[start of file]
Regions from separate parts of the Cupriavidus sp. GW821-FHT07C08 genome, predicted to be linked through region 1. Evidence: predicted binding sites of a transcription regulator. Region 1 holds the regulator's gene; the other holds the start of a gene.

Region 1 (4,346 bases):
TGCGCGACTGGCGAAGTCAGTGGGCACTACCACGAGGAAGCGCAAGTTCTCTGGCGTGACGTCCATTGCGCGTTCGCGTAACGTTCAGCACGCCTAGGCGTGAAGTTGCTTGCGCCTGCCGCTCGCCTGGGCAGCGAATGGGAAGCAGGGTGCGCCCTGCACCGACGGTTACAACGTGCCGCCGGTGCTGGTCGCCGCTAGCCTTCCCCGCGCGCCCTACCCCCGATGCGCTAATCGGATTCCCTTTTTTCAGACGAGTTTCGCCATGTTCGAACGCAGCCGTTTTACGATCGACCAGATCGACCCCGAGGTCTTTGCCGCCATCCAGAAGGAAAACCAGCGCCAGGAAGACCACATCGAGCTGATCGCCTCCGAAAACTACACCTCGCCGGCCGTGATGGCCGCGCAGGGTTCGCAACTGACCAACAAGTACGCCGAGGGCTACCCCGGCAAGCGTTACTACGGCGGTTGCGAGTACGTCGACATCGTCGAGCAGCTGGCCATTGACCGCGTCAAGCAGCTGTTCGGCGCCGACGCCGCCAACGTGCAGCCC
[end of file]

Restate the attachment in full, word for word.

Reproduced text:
Regions from separate parts of the Cupriavidus sp. GW821-FHT07C08 genome, predicted to be linked through region 1. Evidence: predicted binding sites of a transcription regulator. Region 1 holds the regulator's gene; the other holds the start of a gene.

Region 1 (4,346 bases):
TGCGCGACTGGCGAAGTCAGTGGGCACTACCACGAGGAAGCGCAAGTTCTCTGGCGTGACGTCCATTGCGCGTTCGCGTAACGTTCAGCACGCCTAGGCGTGAAGTTGCTTGCGCCTGCCGCTCGCCTGGGCAGCGAATGGGAAGCAGGGTGCGCCCTGCACCGACGGTTACAACGTGCCGCCGGTGCTGGTCGCCGCTAGCCTTCCCCGCGCGCCCTACCCCCGATGCGCTAATCGGATTCCCTTTTTTCAGACGAGTTTCGCCATGTTCGAACGCAGCCGTTTTACGATCGACCAGATCGACCCCGAGGTCTTTGCCGCCATCCAGAAGGAAAACCAGCGCCAGGAAGACCACATCGAGCTGATCGCCTCCGAAAACTACACCTCGCCGGCCGTGATGGCCGCGCAGGGTTCGCAACTGACCAACAAGTACGCCGAGGGCTACCCCGGCAAGCGTTACTACGGCGGTTGCGAGTACGTCGACATCGTCGAGCAGCTGGCCATTGACCGCGTCAAGCAGCTGTTCGGCGCCGACGCCGCCAACGTGCAGCCC